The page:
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Friday, July 5, 2024 | Back issues
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Colorado county can be held liable for sexual assault of inmate by sheriff, 10th Circuit finds

Former Sedgwick County Sheriff Tom Hanna was sentenced to seven months in prison for sexually assaulting an intellectually challenged inmate during transport.

DENVER (CN) — Reversing a lower court's dismissal, a split 10th Circuit panel on Friday revived claims against a Colorado county after the county's former sheriff in 2016 sexually assaulted a developmentally disabled woman.

In 2016, then-Sedgwick County Sheriff Tom Hanna was supposed to be transporting inmate Peatinna Biggs to another county jail. Instead, he took her to his home in his personal vehicle and sexually assaulted her.

At the time, Biggs was an inmate at the Sedgwick County jail. Hanna was sentenced to seven months in prison for official misconduct in 2023.

Represented by guardian ad litem Hollis Ann Whitson, Biggs sued the county and Hanna in August 2018.

In addition to $5 million in punitive damages, a federal judge awarded Biggs $3.2 million in compensatory damages on her claims against Hanna for excessive force, cruel and unusual punishment and false imprisonment. But the judge dismissed claims against the county in March 2023, finding Hanna should be held liable for the damages in his individual capacity.

Whitson appealed. She asked the 10th Circuit to find the county liable for the $8 million judgment, arguing the sheriff had been acting as an agent of the county and that the government lacked adequate oversight on him.

In its decision on Friday, a majority of the 10th Circuit panel agreed with Whitson and Biggs.

"The central question before us is whether a final policymaker’s assault of a county prisoner in the course of carrying out official duties for which he was charged with setting policy subjects the municipal defendants to liability,” U.S. Circuit Judge Harris Hartz, a George W. Bush appointee, wrote in the 20-page opinion. “We answer yes.”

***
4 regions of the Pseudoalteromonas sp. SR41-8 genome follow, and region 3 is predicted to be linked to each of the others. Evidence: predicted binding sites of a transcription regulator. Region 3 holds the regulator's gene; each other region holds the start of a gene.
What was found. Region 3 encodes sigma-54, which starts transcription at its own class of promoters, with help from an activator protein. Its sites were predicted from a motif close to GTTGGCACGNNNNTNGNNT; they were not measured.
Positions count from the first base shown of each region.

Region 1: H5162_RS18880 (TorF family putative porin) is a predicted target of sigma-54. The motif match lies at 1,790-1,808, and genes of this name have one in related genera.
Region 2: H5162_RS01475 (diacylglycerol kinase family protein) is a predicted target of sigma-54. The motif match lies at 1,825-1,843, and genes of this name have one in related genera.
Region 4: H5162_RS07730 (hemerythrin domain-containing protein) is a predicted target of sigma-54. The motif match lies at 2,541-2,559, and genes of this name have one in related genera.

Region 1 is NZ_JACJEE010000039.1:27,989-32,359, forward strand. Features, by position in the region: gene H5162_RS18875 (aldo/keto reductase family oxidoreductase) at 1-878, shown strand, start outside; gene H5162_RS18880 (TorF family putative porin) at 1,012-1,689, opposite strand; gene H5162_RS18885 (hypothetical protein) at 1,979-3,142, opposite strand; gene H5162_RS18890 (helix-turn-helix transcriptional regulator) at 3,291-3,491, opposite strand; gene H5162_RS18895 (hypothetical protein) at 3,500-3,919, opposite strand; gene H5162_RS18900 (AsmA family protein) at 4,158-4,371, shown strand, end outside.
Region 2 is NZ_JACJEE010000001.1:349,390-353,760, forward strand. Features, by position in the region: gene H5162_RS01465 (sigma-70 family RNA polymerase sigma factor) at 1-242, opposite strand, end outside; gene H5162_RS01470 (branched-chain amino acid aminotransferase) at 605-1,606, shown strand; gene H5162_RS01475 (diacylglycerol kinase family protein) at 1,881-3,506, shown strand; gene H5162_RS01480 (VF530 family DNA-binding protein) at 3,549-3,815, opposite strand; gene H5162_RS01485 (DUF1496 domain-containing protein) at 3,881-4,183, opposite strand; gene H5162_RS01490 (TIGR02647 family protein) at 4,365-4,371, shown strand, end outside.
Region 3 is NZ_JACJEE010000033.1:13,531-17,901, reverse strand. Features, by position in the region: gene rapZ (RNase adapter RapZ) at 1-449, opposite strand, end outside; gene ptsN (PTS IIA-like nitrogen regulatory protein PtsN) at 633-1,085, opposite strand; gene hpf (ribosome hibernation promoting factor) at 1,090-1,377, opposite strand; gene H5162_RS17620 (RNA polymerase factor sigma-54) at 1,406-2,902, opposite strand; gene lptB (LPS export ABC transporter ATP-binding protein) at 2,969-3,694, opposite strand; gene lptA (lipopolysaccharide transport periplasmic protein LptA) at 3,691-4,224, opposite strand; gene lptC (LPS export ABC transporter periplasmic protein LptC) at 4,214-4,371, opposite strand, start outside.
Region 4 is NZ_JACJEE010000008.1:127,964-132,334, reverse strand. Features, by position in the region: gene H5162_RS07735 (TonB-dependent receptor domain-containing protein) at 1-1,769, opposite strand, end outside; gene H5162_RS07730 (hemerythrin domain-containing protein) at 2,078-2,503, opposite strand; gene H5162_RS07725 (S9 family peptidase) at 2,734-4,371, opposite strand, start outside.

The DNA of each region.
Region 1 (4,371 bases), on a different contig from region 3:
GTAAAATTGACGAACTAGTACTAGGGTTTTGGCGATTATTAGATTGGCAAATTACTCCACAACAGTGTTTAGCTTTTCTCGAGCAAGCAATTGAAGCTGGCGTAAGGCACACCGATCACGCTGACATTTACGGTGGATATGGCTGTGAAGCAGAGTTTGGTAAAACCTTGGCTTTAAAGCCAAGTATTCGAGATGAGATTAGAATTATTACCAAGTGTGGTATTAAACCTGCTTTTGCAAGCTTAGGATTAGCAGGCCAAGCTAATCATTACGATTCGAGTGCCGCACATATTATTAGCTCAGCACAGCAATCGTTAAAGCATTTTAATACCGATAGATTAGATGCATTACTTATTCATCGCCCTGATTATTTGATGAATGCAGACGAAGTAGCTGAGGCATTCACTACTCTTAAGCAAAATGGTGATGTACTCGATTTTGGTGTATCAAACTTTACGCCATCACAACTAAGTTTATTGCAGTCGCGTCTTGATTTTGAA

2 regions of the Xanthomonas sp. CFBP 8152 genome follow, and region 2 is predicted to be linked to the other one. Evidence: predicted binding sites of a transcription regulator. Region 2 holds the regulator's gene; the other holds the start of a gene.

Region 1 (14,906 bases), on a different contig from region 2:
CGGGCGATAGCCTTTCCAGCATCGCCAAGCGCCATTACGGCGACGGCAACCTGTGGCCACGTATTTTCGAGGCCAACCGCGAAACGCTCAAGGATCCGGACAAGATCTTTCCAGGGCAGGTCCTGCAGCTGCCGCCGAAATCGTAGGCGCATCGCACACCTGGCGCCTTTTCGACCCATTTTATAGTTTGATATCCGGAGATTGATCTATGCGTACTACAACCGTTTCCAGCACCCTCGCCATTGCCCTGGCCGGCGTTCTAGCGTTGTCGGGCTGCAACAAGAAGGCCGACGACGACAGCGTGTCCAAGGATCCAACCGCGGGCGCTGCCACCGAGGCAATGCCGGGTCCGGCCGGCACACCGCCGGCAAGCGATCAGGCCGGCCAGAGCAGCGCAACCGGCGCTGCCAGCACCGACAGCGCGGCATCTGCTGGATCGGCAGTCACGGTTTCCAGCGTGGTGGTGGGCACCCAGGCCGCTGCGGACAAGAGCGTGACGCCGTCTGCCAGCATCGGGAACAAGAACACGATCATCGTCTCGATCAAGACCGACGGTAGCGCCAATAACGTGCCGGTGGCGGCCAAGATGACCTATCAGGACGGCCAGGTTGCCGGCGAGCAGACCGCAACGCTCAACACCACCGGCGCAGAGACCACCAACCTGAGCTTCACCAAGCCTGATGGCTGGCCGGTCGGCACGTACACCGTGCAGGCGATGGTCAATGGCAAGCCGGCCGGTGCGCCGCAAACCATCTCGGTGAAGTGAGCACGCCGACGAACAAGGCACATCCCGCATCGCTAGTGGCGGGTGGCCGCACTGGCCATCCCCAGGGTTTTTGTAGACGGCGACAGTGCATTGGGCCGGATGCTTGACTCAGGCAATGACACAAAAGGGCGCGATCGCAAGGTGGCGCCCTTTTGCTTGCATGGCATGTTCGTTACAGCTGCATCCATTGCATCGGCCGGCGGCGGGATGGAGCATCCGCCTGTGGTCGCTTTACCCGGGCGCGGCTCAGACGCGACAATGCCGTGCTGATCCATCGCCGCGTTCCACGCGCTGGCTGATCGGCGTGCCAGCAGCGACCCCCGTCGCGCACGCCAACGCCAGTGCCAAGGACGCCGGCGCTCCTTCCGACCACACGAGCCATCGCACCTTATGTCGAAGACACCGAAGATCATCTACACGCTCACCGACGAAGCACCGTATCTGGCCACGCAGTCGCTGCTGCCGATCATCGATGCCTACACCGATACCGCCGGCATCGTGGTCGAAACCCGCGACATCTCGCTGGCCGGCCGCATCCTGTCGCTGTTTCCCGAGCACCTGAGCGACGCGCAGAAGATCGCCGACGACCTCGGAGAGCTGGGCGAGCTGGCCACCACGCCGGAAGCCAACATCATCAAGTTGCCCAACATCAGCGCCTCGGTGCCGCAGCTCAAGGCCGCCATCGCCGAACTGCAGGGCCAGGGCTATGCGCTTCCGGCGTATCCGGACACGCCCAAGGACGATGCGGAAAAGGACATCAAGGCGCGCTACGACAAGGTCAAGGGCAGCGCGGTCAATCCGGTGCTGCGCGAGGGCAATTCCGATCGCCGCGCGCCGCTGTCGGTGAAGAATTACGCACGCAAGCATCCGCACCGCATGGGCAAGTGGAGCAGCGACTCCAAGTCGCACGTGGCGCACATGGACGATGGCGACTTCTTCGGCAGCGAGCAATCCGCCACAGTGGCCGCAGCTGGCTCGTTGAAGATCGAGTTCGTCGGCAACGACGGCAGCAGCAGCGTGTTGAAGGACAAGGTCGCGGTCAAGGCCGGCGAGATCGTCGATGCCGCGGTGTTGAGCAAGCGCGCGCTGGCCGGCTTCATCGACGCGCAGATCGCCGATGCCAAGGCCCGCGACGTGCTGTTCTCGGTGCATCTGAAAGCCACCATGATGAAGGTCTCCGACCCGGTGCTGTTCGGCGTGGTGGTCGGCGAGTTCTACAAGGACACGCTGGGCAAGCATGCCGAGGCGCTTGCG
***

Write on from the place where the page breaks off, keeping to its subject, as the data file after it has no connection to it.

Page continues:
While local government isn’t necessarily responsible for every rogue employee, municipalities are responsible for workers who follow official policies and for policymakers “whose conduct can be no less described as the official policy of a municipality," the panel found.

"Here the victim was in the custody of the official and the official was statutorily charged with supervising the victim’s care,” Hartz wrote. Moreover, Sheriff Hanna “had not only the authority, but the responsibility, to set policy with respect to the treatment of prisoners in his custody.”

The panel remanded the case to U.S. District Judge Daniel Domenico, a Donald Trump appointee, with instructions to determine whether the county government is “bound by the existing judgment against Hanna under law-of-the-case doctrine or preclusion principles.”

Hartz was joined on the opinion U.S. Circuit Judge Joel Carson, also a Trump appointee. U.S. Circuit Judge Gregory Phillips, a Barack Obama appointee, meanwhile penned a 14-page dissent voicing support for Domenico's original analysis.

"The majority opinion goes too far for me in approving as municipal policy a rogue sheriff’s one-time, secret action," Phillips wrote. He argued that the transport and assault of the developmentally disabled inmate was "unquestionably outside of the sheriff’s realm and legitimate policymaking authority."

Phillips also worried the decision could expose local governments to excessive liability. "With that as our circuit’s new rule, I see no way for a municipality to do anything but write checks,” Phillips concluded.

Biggs was represented on appeal by attorney Sean Ouellette, an attorney with the D.C.-based nonprofit Public Justice, who applauded the decision.

"The Tenth Circuit’s decision makes clear that a municipality is responsible when its top officials use their power to commit sexual assault," Ouellette told Courthouse News via email. "We are thrilled for Peatinna that she will finally have the chance to hold the sheriff’s department accountable for the abuse she suffered. And we are encouraged that the court’s powerful opinion will ensure other survivors can do the same."

Denver Attorney Jonathan Eddy, with the firm SGR, represented Sedgwick County. He also did not respond to a request for comment by press time.

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Categories / Appeals, Criminal, Government

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